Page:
US states score poorly on cronyism & corruption test

© Amr Abdallah Dalsh
The majority of state governments are hotbeds of cronyism, with the public shut out from true accountability by loophole-ridden open-records laws, according to a new report on the integrity of statehouses throughout the US.

Eleven of the 50 US states received failing grades for transparency and accountability, while only three earned a score about 70 percent. Alaska, with a score of 76, a "C" grade, was rated highest by the Center for Public Integrity, which just released its 2015 State Integrity Investigation, "a data-driven assessment of state government." Michigan came in dead last, with a score of 51.

"The State Integrity Investigation assesses the existence, effectiveness, and accessibility (i.e. citizen access) of key governance and anti-corruption mechanisms through a qualitative and indicator-based research process," the Center for Public Integrity and its partner, Global Integrity, explained their comprehensive probe of state laws and political cultures from coast to coast.

The investigation's findings are a cavalcade of embarrassing revelations about the overall climate of government transparency in the United States. From states that exempt entire branches of their government from open-records laws to states that absolutely refuse to seriously investigate ethics violations, the report's findings are “disappointing but not surprising,” said Paula A. Franzese, a state government ethics expert at the Seton Hall University School of Law.

In New Mexico, for instance, legislators passed a resolution – without needing the governor's approval – to exempt their emails from public records inquiries. "I think it’s up to me to decide if you can have my record,” one New Mexico representative said of the 2013 effort.

Delaware's Public Integrity Commission, the state's lobbying and ethics watchdog, has just two full-time staff members, the probe revealed. In 2013, a special state prosecutor found that the agency was so shorthanded, it was not able “to undertake any serious inquiry or investigation into potential wrongdoing.”

In 70 percent of states, part-time state lawmakers can vote on bills that present a clear conflict of interest with their private dealings. Such was the case in Missouri this year, when a legislator introduced a bill barring municipalities from banning plastic bags at grocery stores. The lawmaker – the director for the Missouri Grocers Association – claimed he was standing up for shopper rights. The bill eventually passed, overriding the governor's veto.

The investigation included assessments of 13 categories within all 50 state governments. Those categories included: public access to information, political finance, electoral oversight, executive accountability, legislative accountability, judicial accountability, state budget processes, state civil service management, procurement, internal auditing, lobbying disclosure, ethics enforcement agencies, and state pension fund management.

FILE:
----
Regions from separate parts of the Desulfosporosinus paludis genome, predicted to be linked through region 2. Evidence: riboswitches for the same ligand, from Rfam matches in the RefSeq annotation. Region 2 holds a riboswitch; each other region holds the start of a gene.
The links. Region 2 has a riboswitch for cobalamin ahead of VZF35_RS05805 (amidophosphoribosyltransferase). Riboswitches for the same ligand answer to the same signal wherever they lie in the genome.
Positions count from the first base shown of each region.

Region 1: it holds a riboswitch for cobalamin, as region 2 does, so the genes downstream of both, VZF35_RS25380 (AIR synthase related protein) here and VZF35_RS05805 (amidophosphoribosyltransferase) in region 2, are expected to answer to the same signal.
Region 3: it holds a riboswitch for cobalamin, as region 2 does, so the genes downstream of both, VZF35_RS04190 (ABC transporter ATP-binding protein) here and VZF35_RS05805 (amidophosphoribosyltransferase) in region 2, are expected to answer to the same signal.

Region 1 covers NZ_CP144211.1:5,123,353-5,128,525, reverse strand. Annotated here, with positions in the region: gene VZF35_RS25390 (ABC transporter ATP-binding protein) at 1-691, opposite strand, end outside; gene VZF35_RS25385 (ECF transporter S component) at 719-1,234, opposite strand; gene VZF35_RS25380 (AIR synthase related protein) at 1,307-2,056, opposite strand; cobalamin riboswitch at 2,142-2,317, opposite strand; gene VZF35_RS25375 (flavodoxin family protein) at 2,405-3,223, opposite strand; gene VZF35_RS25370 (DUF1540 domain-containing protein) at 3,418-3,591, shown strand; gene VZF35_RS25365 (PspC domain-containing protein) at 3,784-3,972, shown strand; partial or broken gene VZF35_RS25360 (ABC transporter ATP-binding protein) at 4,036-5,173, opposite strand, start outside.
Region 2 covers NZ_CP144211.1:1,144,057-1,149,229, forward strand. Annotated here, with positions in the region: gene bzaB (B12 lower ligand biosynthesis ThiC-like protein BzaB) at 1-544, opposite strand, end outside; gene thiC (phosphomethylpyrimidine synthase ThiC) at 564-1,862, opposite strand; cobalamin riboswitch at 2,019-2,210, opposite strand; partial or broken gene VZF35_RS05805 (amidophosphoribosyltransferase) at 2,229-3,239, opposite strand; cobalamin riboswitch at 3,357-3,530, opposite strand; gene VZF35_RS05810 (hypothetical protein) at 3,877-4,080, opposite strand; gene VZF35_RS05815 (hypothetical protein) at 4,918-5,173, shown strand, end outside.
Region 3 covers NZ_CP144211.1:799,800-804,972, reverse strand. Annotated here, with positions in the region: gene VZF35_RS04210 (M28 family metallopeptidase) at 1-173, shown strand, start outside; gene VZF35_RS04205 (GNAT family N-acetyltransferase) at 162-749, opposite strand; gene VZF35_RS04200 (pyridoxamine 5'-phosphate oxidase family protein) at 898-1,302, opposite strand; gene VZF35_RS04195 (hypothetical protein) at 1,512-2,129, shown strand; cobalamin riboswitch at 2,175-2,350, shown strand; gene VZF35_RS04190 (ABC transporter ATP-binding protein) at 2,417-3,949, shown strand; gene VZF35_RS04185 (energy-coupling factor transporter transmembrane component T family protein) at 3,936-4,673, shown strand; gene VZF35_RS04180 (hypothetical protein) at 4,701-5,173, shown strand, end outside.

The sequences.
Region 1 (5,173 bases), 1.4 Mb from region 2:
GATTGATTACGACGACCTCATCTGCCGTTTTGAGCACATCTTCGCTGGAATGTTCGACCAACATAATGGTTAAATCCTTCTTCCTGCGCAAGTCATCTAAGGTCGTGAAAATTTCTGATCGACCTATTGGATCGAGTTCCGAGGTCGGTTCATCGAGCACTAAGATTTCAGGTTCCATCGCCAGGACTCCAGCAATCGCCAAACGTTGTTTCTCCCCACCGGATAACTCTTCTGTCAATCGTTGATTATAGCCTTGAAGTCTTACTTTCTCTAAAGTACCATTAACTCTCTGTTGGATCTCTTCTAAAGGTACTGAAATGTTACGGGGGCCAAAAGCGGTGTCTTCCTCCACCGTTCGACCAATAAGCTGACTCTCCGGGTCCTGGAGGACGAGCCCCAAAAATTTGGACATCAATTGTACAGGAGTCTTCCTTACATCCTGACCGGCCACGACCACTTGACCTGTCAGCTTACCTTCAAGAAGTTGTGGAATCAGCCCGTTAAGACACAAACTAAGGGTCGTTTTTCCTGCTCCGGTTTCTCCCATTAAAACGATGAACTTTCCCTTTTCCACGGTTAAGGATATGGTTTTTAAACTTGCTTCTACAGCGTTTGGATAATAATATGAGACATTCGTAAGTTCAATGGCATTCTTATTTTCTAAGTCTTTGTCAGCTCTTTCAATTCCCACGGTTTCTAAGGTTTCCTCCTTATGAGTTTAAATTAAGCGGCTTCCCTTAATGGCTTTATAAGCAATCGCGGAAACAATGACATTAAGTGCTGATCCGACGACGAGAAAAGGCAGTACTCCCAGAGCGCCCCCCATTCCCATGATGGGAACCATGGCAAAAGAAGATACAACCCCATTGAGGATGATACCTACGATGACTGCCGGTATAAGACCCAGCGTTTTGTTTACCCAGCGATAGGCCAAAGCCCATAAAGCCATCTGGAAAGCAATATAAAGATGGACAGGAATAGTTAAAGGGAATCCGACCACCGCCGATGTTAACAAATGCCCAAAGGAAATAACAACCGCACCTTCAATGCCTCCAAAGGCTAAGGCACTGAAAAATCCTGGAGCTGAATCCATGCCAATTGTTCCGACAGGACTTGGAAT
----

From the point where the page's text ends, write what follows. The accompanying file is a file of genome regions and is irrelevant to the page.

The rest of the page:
For each state, the Center for Public Integrity and Global Integrity contacted numerous state-level organizations and experts involved in government transparency and accountability to weigh-in on a host of questions pertaining to state government operations. The report, then, is a result of a "blend of social science and journalism" with an "aim to assessing the most salient corruption risks in each state."

Some states with poor overall scores did earn decent grades in certain categories. For instance, 29 earned a B- or better for auditing processes, and 16 earned a B- or better for budget transparency. States like Connecticut and Rhode Island were the near the top of the rankings following scandals that led to the tightening of ethics laws.

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Many lowest-ranked states are bastions of American conservatism, where politicians champion limited government. Yet those states, such as Nevada and Wyoming, were joined at the bottom by the likes of Pennsylvania and Delaware, East Coast states that are considered politically liberal compared to the rest of the US.

“It’s very, very difficult for legislatures to focus on these things and improve them because they don’t want these laws, they don’t want to enforce them, and they don’t want to fund the people enforcing them," said Robert Stern, former president of the Center for Governmental Studies, a now-defunct organization dedicated to ethics and lobbying laws in local and state governments.